By the end of 2013 in the US was about 256 million motor vehicles (including motorcycles, according to the data of the US Federal Highway Administration, FHWA). A growing number of automobiles and trucks was one of the main drivers of increased petroleum consumption over the years. The financial crisis of 2008 caused a sharp increase in demand for energy-efficient engines and alternative fuels. The overall demand for motor gasoline in the US has still not recovered to pre-crisis levels.
However, each year petroleum consumption is increasing during the driving season, from the late-spring, during the summer vacation season until the mid-autumn. Total demand for petroleum products in the US increase about 2% in Q3 relative to Q2 over the years on average. This seasonality in consumption patterns partially explains recent rise in gasoline and crude oil prices.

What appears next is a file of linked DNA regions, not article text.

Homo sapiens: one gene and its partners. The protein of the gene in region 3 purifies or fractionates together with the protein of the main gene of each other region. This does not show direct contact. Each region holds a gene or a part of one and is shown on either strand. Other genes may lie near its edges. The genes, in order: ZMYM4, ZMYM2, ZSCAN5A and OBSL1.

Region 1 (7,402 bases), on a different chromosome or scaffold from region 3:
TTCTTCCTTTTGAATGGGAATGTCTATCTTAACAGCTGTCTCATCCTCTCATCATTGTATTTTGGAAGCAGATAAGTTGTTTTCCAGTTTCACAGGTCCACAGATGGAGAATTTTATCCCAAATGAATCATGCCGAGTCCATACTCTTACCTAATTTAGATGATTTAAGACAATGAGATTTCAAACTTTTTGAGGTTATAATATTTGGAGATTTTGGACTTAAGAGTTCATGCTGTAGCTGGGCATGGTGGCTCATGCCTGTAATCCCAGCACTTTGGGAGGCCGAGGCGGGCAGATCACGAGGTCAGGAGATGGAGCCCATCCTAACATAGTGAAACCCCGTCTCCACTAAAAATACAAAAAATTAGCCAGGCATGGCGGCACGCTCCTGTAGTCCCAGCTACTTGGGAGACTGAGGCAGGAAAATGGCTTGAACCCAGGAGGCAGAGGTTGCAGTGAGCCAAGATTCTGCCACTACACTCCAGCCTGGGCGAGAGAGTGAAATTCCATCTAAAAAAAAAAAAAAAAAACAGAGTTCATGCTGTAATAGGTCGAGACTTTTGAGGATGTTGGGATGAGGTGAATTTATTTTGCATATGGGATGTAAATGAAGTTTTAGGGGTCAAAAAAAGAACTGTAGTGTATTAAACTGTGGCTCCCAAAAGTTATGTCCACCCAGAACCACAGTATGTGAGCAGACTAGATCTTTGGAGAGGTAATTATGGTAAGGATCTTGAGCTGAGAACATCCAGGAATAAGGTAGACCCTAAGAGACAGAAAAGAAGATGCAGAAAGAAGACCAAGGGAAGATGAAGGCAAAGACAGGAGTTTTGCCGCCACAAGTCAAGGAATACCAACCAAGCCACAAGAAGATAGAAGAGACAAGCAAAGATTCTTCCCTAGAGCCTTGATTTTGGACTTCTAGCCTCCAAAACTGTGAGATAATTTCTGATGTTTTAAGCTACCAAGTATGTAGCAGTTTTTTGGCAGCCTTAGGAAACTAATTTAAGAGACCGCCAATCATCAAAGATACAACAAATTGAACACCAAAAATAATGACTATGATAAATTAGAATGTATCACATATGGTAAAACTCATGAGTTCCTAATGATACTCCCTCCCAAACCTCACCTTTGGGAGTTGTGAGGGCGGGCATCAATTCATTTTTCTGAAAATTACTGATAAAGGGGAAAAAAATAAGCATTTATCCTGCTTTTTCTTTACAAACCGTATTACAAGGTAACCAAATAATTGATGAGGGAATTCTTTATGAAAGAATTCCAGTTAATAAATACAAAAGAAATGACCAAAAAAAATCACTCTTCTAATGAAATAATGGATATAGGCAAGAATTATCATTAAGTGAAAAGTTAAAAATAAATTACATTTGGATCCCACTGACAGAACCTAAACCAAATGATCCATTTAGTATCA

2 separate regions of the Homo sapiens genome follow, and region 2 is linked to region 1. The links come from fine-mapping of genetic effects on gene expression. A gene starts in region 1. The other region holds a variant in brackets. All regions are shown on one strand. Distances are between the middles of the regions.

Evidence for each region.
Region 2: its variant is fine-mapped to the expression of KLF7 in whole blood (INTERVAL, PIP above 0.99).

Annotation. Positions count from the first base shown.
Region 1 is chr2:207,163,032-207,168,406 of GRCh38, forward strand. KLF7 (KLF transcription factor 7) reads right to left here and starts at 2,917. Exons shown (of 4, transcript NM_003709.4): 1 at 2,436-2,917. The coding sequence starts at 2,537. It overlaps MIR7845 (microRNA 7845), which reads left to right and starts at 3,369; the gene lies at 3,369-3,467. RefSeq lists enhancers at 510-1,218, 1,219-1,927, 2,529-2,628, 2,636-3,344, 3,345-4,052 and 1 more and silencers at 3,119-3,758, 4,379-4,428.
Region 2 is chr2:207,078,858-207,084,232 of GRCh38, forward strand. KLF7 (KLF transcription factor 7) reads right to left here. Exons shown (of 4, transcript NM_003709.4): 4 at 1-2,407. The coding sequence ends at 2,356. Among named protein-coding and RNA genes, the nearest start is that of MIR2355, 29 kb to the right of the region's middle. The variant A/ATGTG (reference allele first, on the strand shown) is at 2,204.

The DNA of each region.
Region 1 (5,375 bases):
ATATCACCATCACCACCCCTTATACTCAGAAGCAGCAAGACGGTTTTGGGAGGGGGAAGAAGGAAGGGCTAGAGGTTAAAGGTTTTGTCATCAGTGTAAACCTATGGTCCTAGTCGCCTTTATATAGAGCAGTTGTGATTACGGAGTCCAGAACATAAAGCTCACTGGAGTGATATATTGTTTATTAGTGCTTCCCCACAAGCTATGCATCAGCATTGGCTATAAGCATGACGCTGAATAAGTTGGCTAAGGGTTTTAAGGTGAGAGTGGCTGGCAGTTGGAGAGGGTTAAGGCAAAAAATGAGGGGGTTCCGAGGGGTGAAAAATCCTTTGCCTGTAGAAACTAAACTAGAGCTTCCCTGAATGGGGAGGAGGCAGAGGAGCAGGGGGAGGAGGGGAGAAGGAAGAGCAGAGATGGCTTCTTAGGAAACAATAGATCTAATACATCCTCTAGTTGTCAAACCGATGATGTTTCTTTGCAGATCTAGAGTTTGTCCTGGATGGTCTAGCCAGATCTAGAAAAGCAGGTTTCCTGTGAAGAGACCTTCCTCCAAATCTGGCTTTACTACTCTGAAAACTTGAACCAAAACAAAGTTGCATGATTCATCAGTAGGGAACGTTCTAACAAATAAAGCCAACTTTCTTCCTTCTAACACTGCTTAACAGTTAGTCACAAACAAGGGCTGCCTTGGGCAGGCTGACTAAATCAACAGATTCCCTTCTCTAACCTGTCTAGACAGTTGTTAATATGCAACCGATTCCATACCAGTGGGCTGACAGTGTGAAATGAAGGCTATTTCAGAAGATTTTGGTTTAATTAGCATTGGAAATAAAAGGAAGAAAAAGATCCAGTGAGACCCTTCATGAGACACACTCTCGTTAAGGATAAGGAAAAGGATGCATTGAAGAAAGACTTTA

The United States being the biggest economy in the world significantly influences the global economic situation. The US economy is comprehensively covered by data and statistics from multiple government and private sources. We selected the most significant and up-to-date ones and presented them in this cheat sheet.